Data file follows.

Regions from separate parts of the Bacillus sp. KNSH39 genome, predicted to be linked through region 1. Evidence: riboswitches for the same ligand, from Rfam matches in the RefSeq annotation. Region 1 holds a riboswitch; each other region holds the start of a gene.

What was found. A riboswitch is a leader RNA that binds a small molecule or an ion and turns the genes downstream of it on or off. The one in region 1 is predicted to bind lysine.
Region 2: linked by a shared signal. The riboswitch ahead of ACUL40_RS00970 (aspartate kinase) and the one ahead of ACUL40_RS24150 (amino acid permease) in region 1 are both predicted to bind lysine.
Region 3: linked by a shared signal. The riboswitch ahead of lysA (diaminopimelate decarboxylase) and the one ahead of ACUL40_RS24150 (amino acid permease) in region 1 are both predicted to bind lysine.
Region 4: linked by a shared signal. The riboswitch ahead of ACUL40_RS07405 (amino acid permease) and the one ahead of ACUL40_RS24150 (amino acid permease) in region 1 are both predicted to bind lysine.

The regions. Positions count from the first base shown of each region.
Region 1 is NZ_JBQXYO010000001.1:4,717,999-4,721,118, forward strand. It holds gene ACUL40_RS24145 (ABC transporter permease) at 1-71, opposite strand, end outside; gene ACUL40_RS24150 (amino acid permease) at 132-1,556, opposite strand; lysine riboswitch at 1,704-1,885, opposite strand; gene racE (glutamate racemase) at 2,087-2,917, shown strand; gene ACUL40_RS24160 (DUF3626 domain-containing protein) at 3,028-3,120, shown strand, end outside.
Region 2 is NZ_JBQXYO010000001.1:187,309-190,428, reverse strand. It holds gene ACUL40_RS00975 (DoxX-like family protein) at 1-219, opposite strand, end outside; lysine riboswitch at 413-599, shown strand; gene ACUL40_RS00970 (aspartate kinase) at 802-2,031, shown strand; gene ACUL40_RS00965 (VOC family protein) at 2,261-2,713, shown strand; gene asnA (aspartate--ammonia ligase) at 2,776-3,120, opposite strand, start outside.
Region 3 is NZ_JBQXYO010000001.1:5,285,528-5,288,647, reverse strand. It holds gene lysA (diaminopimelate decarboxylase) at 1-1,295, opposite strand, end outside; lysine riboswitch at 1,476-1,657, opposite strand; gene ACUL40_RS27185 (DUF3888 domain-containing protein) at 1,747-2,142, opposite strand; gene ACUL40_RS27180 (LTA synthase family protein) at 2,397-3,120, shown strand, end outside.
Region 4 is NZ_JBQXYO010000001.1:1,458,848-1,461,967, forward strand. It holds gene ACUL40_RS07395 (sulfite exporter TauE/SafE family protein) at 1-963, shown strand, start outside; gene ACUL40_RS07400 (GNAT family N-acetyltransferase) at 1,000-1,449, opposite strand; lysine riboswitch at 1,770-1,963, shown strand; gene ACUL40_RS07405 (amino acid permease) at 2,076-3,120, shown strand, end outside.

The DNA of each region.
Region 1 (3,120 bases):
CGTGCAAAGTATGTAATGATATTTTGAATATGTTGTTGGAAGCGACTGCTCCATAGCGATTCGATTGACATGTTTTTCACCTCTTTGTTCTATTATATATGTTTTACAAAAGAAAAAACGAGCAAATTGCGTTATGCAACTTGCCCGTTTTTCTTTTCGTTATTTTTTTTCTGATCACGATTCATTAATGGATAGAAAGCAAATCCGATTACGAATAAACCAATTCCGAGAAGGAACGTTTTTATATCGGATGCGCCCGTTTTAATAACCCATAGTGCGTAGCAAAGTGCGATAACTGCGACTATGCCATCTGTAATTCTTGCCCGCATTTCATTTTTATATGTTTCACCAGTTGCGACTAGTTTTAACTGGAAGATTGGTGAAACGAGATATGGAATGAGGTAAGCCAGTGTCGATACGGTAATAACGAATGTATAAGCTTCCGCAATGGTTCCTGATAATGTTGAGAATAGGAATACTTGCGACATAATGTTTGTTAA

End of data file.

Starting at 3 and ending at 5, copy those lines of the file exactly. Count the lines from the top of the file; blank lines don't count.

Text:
Region 2: linked by a shared signal. The riboswitch ahead of ACUL40_RS00970 (aspartate kinase) and the one ahead of ACUL40_RS24150 (amino acid permease) in region 1 are both predicted to bind lysine.
Region 3: linked by a shared signal. The riboswitch ahead of lysA (diaminopimelate decarboxylase) and the one ahead of ACUL40_RS24150 (amino acid permease) in region 1 are both predicted to bind lysine.
Region 4: linked by a shared signal. The riboswitch ahead of ACUL40_RS07405 (amino acid permease) and the one ahead of ACUL40_RS24150 (amino acid permease) in region 1 are both predicted to bind lysine.